As a last check, just before starting the poison, Aaron is x-rayed to check on the exact placement of the PIC line nozzle where the poison meets the blood. The doctor isn’t happy with the placement, so out comes the PIC line. Another line is needed. But by now, the WBC has rocketed back up to 120,000. It’s too late now for the major poison; the window is missed. Another bloodscrub will be needed tomorrow.

Aaron’s breathing is harder, more labored. Bump up the Oxygen. X-rays indicate something in the lungs. Pneumonia? Leukostasis? Crank up the antibiotics, just in case.

Second day of induction: “induction”: fancy word for dripping cytotoxins (cytotoxins:fancy word for the poisons, just slightly more poisonous to cancer cells than to healthy cells, i.e., the “Chemo” in “Chemotherapy)) into Aaron’s blood.

The leukemia is confirmed to be as initially diagnosed: Acute Myelogenous Lukemia (AML).

Day 4: Friday 19 May 2006

Get the PIC line in, check it, its good.

Bring in the ice cream cart and do the 3rd blood scrub.

WBC under 100,000

Late afternoon, bag is hung, the IV controller opens a valve and the main attack begins. Powerful poison begins its silent, steady, deadly drip. For 3 days, the poison Idarubicin will mete destruction upon the mutants, while receiving ongoing support from the Cytarabine, already dripping since Wednseday night, and scheduled to continue its destruction for 7 days.

Day 5: Saturday, 20 May 2006

Aaron’s getting more listless, agitated, focused on breathing, eyes closed most of the time, sometimes dozing and hallucinating. Coughing off and on. Coughing hurts.

Dr Lee does the bone marrow biopsy. Aaron lays on his stomach, doctor probes around just above left butt cheek, looking for a place to probe. Finds what he wants, swabs the area with betadyne and alcohol, injects lidocane just under the skin, pokes deeper with the lidocane needle, injects more, buries the needle injects more. Changes to a longer needle, goes deeper, changes to a really long needle and goes to the bone. Makes a small incision, then grabs a widgit that looks like a blue T-handle ¼” hex key and plunges it to the bone. Pokes around on the bone to find a good entry spot, then with a mighty push, he shoves it deep into the pelvis. The T-handle key is actually a miniature coring drill, such as might be used to extract ice from deep below the polar icecap. 30 minutes later he gets what he’s after.

Breathing is increasingly labored. We were warned that Aaron is heading for ICU. ICU doctors check every hour or so, monitoring his status and asking us (like we’re the experts) what we think…is he more alert? Less? More confused (he’s been hallucinating off and on….firefighters, lemons, and limes)? Less confused?

They bump up his oxygen, put on a different mask that gives more moisture, and it seems to help a little.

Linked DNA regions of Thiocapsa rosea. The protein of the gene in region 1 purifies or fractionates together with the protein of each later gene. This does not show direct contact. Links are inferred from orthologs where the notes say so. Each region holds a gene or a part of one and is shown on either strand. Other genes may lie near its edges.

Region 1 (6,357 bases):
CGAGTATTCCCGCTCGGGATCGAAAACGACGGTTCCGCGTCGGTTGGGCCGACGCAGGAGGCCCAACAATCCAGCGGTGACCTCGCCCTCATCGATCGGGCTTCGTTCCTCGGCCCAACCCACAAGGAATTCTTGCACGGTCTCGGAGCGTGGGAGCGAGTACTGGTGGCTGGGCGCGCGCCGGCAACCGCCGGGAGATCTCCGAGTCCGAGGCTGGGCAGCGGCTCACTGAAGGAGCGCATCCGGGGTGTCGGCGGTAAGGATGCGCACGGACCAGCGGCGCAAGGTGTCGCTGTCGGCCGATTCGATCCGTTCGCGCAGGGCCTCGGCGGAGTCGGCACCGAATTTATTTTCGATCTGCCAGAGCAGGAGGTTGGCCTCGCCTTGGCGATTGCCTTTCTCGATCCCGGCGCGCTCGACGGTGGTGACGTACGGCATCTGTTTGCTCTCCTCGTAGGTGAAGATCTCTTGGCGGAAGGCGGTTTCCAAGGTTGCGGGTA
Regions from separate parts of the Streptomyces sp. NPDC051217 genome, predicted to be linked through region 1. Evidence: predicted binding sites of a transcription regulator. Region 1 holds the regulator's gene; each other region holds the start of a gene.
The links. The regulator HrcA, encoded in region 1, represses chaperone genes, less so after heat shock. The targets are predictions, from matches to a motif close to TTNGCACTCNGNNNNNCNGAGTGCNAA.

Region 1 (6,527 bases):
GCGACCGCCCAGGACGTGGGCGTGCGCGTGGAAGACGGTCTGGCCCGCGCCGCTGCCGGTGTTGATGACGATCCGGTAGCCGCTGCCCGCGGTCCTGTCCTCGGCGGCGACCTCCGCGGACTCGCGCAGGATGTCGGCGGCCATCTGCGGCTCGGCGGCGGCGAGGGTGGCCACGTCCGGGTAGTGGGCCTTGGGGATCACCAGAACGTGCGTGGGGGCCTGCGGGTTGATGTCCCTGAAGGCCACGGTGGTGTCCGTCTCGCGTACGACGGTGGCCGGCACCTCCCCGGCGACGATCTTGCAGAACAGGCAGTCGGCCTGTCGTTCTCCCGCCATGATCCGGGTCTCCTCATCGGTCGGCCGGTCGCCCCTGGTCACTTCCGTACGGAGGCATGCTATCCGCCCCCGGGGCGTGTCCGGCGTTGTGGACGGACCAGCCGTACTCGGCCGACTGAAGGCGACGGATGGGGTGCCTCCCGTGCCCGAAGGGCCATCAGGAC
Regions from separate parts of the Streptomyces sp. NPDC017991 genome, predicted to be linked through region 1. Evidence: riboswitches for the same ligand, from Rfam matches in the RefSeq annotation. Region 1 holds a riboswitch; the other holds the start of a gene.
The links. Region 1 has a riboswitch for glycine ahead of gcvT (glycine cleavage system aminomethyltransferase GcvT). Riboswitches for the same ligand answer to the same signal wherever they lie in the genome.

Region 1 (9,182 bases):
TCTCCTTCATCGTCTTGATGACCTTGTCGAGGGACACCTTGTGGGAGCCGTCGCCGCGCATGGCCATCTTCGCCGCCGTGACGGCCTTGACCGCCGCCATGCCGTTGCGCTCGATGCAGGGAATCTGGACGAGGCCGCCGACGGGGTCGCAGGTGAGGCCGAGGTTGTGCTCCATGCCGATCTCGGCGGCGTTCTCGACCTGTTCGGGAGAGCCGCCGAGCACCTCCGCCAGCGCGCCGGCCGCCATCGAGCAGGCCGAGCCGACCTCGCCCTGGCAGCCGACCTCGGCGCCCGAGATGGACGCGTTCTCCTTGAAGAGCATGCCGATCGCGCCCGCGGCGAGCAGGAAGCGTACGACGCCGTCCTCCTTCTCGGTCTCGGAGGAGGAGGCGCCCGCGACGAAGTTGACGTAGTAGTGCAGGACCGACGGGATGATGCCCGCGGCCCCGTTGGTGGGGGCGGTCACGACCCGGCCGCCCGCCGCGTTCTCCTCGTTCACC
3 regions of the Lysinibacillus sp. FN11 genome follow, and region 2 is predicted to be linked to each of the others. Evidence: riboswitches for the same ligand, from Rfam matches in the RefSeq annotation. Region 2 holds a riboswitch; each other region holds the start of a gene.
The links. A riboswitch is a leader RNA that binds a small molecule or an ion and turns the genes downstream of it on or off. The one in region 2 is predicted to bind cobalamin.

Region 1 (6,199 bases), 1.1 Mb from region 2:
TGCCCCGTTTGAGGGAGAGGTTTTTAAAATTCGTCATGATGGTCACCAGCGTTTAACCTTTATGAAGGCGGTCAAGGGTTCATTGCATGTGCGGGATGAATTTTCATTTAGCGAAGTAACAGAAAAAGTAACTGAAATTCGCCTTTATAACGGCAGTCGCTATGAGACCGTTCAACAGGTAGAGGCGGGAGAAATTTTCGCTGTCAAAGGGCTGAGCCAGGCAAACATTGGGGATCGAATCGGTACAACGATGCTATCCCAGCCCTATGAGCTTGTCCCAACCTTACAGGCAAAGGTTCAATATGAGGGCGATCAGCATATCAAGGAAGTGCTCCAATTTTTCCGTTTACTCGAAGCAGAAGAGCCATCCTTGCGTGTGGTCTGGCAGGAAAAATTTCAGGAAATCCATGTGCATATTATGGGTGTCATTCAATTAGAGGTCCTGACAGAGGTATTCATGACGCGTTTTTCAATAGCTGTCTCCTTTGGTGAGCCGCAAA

Day 6: Sunday, 21 May 2006

Finally, at about 5:00 AM, he’s not able to breathe well enough to keep his blood oxygenated. While the blood oxygen isn’t critically low, he is behaving as if it is; he’s seeing Vikings and other manner of people that aren’t. Of course, with such a cocktail of drugs and poisons circulating through his brain, an induced chemical imbalance could also account for the visions. But there’s no denying the labor of his breathing, and the amount of effort Aaron is expending to stay alive. He seems to be focused (when not confused and hallucinogenic) on breathing…eyes closed, intense, suddenly asleep, awake again a minute later. He need’s help.
Help comes by way of a tube down the throat directly into the lungs and hooked up to an air pump that forces oxygen directly into his lungs.
Getting the tube into the lungs is a problem…. it goes down wrong; the chemo enhanced nausea needs but a tickle and the air tube fills with whatever was in his stomach.

Second time’s a charm; Aaron is sedated and the ventilator is working. But things aren’t going well. To get a more real-time assessment of his situation, a Swan-Gans probe is inserted is inserted into the atrium of the heart. Another probe is inserted into an artery. These give immediate feedback to better manage the crisis.

The cancer, previously confirmed to be [sic]

Day 7: Monday, 22 May 2006

Aaron is moved from the overflow basement ICU to a real ICU on the 4th floor. Now he’s got a private room in the ICU, with it’s own HEPA air filter so that bacteria and other nasty stuff in the air is constantly filtered. 4th floor is more kicked back than 10th floor. People sleep all night in the [4th floor] waiting room. On the 10th floor, Anne and Natalie, getting a little sleep in the waiting room, get rousted at 2am and told to go home. They stay anyway.
Bone marrow tests indicate AML is of subtype M5, Monocytic.
Aaron is having a rough time. He keeps up a persistent fever, occasionally high.
Every couple hours, blood tests confirm that there is no detectable infection.
Infection is the ally of the enemy: The enemy white cells’ are subverted; they maintain no vigilance against foreign invaders; they are useless against infection. To make matters even worse, killing the enemy also kills what loyal cells are left, leaving Aaron defenseless and vulnerable to opportunistic bacterial, fungal, and viral marauders out and about, seeking that which they may destroy.
Aaron’s fever spikes around midnight.